There are certain things you should expect from a Den Patrick book: principled, if hot-headed, young men taking up arms against tyranny and oppression, brilliantly written sibling relationships, and a load of brilliant adventurous fun. Witchsign (Harper Voyager) has all of these in spades. The elevator pitch for this book is simple: what if Harry Potter went to evil Hogwarts, but it turned out they’d made a mistake and he was a Muggle?
Steiner and his sister Kjellrunn are teenagers living in a small town called Cinderfell, which is pretty much at the end of the world. Their father is a blacksmith, and their mother left many years before. They aren’t well off, and spend a lot of their time scraping to make ends meet. But their lives are disrupted when the mysterious masked Vigilants from the neighbouring and conquering Solmindre Empire arrive. Each year Vigilants come to test young people for Witchsign. Those with it are taken away on board ship and never heard of again. Steiner is found to have Witchsign, and is taken away. But it’s a mix up – he was protecting Kjellrunn, who it turns out has blossoming magical powers. Steiner is taken away, but not to his death as he feared – instead he finds that children with Witchsign are taken by the Vigilants to a mysterious island housing a a magical school. Kjellrunn and her father are left behind to cope with the fear and stigma of Witchsign having been discovered in their family.
One of the things I love about Den’s writing is that his protagonists aren’t your traditional royal heirs with magic powers/weapons/special destinies. Steiner is an ordinary young man who sees that something is wrong and decides to do something about it. He protects the weak and the vulnerable, stands up to bullies, and encourages people to work together to overcome obstacles. Although hot-headed and rash at times, it’s because he cares about the wrongs he sees in the world around him, and wants to do something about it. And his relationship with Kjellrunn is beautifully drawn. He is a fiercely protective older brother, who nonetheless will bicker with his sister over trivia.
Above all, Witchsign is a thrilling adventure story full of escapades, heroics, adventure, magic and dragons. It sets the scene perfectly for the second book in the series, as Steiner and his friends set out to overthrow the Solmindre Empire because of the suffering it has caused. But it’s written with contemporary sensibilities about corrupt governments, the abuse of power and bigotry.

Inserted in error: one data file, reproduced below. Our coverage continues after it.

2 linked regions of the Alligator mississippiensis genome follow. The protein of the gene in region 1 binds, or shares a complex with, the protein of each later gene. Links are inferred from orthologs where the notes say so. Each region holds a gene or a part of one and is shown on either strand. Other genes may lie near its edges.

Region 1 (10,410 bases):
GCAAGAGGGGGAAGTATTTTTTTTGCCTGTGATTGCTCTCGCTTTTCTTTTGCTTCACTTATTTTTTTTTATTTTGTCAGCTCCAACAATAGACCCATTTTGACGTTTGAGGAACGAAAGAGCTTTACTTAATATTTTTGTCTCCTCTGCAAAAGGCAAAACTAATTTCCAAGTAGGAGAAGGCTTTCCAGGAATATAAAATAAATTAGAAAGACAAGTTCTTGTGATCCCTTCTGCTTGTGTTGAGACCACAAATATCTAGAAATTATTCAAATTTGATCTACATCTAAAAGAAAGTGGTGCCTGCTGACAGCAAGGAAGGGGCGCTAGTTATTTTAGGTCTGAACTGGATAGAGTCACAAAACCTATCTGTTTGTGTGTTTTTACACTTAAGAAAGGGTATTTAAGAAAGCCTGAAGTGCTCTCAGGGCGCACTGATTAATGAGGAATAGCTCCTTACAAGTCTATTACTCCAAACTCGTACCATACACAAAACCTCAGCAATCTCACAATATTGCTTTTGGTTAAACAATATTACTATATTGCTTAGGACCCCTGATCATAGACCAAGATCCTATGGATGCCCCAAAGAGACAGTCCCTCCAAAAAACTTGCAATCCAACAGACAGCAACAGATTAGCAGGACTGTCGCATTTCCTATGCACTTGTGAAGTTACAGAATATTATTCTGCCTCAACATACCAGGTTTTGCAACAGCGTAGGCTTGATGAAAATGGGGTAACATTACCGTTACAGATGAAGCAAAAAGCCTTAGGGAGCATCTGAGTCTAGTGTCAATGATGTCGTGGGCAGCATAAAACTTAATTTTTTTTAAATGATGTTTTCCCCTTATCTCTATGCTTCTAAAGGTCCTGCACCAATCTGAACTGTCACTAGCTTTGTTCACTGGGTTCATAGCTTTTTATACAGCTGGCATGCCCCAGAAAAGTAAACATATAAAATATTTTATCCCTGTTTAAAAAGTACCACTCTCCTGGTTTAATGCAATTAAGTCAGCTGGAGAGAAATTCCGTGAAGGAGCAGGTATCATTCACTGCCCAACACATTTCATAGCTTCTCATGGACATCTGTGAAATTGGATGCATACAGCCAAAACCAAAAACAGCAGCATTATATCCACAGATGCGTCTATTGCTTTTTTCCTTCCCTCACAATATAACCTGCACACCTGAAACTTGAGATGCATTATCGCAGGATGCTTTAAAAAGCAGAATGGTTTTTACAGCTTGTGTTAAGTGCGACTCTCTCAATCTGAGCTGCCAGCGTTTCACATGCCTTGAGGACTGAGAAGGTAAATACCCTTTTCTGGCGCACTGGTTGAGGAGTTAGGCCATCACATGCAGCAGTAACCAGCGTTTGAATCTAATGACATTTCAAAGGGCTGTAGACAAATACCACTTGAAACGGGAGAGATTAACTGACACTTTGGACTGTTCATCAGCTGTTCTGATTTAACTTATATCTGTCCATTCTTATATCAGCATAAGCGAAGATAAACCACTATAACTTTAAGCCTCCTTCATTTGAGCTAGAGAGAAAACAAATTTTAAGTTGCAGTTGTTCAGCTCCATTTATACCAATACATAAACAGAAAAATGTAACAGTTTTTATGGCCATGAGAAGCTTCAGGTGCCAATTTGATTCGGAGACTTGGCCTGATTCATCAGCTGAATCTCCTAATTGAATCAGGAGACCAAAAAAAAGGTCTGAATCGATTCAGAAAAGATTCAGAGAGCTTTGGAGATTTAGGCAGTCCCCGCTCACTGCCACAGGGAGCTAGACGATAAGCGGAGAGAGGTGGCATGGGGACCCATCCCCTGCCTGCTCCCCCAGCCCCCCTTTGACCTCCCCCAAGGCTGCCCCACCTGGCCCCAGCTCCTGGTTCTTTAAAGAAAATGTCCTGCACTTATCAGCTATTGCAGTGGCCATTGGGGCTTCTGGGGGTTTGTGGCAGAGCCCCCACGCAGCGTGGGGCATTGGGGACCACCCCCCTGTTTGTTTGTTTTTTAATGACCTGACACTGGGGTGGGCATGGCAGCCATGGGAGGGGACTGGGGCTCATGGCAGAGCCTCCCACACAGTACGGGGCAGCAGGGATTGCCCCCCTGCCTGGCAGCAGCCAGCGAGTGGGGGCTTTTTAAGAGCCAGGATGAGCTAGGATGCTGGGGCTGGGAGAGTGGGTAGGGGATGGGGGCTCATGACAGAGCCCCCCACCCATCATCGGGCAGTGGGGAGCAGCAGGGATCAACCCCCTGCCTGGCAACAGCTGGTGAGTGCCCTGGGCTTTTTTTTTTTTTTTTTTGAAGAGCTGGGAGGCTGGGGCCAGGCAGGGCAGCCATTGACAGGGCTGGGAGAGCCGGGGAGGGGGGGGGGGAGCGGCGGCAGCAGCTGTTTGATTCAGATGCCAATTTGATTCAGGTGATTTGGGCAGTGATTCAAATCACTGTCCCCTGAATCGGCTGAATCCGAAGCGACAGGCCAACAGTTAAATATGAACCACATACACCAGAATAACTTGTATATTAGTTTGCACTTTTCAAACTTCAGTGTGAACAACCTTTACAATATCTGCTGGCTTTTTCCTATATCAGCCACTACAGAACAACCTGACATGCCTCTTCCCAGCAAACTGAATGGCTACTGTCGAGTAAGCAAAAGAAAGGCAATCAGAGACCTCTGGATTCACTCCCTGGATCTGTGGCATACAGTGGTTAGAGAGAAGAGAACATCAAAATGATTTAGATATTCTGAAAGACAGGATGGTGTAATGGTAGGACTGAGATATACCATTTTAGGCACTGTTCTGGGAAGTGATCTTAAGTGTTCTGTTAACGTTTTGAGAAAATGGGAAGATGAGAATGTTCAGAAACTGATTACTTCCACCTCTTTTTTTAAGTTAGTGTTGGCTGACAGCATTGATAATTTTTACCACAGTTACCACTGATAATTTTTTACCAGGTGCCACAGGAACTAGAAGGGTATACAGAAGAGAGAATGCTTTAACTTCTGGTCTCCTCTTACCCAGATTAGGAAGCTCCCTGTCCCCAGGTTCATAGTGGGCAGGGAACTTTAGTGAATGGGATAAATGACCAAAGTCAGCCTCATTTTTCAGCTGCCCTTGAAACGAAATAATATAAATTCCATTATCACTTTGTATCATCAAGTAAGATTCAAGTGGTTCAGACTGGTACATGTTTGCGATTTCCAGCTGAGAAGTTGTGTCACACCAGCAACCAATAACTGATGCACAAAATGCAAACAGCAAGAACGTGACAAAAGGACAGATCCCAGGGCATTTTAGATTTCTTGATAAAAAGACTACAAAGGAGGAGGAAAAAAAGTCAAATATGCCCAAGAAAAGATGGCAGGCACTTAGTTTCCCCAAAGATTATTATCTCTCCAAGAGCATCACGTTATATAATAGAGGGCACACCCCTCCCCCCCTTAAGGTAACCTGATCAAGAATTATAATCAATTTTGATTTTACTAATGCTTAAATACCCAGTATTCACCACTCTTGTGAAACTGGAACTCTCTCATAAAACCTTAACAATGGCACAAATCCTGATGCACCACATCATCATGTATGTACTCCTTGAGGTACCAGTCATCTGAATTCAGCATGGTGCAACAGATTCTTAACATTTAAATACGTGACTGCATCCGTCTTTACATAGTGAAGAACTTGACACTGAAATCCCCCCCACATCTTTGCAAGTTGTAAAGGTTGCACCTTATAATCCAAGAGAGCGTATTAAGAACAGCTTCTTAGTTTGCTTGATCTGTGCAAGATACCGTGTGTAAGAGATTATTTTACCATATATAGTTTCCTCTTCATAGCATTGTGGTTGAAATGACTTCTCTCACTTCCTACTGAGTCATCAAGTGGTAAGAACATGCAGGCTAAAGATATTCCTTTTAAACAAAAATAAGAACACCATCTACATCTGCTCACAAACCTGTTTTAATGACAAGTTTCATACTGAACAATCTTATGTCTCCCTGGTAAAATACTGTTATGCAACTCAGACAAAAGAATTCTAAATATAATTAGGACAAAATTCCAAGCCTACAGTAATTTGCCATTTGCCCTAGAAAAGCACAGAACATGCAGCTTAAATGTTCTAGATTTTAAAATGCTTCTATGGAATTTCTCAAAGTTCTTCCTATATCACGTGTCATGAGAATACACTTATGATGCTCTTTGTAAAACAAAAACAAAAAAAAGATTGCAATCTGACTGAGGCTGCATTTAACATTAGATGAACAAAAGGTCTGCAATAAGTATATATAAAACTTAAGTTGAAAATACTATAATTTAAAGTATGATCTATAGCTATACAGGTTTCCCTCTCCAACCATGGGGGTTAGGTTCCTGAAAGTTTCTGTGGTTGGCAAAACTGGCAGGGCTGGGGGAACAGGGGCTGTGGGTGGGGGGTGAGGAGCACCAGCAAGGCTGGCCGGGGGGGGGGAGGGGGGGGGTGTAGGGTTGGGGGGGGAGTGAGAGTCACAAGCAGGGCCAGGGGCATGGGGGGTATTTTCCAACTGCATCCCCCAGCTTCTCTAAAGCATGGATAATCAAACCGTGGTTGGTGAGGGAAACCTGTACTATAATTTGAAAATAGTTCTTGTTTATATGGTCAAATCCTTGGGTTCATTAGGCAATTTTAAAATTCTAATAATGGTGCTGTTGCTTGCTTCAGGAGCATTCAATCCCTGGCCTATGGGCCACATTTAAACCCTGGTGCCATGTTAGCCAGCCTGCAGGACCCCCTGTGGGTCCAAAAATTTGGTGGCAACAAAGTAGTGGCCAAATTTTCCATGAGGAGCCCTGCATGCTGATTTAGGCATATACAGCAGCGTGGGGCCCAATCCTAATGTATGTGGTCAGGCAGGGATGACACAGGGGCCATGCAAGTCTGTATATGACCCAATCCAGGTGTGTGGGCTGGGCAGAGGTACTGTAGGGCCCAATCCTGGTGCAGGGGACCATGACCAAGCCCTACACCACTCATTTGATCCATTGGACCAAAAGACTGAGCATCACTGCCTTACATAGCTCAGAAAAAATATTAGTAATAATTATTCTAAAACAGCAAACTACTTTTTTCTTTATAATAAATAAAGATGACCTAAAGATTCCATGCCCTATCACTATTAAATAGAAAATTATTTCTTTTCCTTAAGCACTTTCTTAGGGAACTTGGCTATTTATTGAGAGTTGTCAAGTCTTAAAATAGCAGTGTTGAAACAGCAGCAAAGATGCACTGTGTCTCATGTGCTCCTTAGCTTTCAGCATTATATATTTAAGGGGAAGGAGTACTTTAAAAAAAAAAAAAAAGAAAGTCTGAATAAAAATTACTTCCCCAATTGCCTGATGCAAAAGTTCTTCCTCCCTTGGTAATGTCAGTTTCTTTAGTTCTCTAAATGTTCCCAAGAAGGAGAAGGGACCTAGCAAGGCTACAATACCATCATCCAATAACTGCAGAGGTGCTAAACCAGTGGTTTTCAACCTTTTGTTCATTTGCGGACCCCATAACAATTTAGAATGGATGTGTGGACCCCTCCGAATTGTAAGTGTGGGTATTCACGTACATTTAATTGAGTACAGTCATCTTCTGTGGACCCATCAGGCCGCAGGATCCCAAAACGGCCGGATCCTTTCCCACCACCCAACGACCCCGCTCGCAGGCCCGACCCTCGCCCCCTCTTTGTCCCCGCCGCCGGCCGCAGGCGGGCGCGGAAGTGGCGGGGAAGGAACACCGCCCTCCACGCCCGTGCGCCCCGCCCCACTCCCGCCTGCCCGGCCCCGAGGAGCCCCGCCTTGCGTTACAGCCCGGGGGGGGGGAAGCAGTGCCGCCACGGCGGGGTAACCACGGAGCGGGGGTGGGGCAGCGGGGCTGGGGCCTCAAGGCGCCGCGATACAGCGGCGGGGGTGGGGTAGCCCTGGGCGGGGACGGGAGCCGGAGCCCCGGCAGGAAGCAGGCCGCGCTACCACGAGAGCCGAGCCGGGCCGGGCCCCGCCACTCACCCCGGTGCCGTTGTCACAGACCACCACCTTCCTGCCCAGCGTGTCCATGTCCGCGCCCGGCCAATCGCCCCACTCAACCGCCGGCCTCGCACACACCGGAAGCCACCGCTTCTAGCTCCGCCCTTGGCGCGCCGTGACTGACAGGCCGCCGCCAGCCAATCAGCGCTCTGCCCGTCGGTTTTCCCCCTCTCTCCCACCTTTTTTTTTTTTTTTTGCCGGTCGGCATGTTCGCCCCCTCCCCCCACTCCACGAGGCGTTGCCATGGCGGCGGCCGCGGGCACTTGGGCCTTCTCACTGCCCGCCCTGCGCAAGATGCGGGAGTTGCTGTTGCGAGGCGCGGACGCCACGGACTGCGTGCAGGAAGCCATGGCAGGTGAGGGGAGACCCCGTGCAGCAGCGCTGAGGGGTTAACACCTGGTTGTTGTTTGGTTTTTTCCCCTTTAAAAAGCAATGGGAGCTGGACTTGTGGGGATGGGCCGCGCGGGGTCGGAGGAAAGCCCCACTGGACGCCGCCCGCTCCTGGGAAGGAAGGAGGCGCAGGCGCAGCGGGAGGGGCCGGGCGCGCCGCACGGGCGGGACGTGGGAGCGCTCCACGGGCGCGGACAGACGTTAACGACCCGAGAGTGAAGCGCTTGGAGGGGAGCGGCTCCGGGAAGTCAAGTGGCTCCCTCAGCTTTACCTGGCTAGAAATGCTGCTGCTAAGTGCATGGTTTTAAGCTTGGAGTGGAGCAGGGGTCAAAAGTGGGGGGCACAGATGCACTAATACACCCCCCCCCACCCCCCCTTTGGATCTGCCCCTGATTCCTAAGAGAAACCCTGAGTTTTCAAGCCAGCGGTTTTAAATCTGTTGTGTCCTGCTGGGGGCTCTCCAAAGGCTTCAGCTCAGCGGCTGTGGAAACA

And Kjellrunn’s reaction to being told to smile once too often by a foreign soldier? That had me punching the air in delight.
Goodreads rating: 4*
Shadow Captain (review copy from Gollancz) is the sequel to last year’s Revenger by Alastair Reynolds. Revenger is a cracking adventure story about teenage sisters who turn to a spot of space piracy in order to enact revenge on the infamous and evil Bosa Sennen.
Shadow Captain picks up the story immediately after the events of Revenger. Arafura (“Fura”) and Adrana Ness are now the co-captains of Bosa Sennen’s ship, the Nightjammer, which they have renamed the Revenger. Their crew is tiny and they are running low on supplies, but they have a hold full of currency. They will need to make port soon to buy food and extra supplies, but that’s harder it could be when Bosa Sennen is the most wanted in the solar system and no-one knows she has been defeated. There is a bounty on their heands, and that of their ship. The sisters and their crew head for a backwater world run by Mister Glimmery, a cruel mob boss, desperately seeking medical treatment for one of the crew who was injured in mysterious circumstances.
Told from the perspective of Adrana Ness, this is a story about conspiracy, paranoia and distrust. Adrana herself is battling to throw off the psychological conditioning she received while she was Bosa Senn’s prisoner. And although she’s grateful to be rescued, the changes wrought in her sister Fura are hard to come to terms with. This isn’t the sister she remembers. Fura has her own agenda, determined to unravel Bosa Sennen’s secrets and the mystery of the banking collapse that took place at the end of the previous book.
Shadow Captain is a rollicking good adventure that continues the story from Revenger. Some mysteries are solved. New ones are added, setting up for an intriguing next instalment. Sit back and enjoy the voyage.
Goodreads rating: 3*
The Psychology of Time Travel by Kate Mascarenhas (review copy from Head of Zeus) is an exciting and fresh take on time travel. It’s hard to tell a good time travel story. It’s far too easy to get caught in grandfather paradoxes or the desire to change the course of world events. But rather than focus on the impact of time travel on the world around us, Kate Mascarenhas shows us the impact of the technology on the time travellers themselves. How are you affected when you know that events are fixed no matter what you seek to do? This is the story of the four women who invented the technology enabling time travel, and the rivalries between them.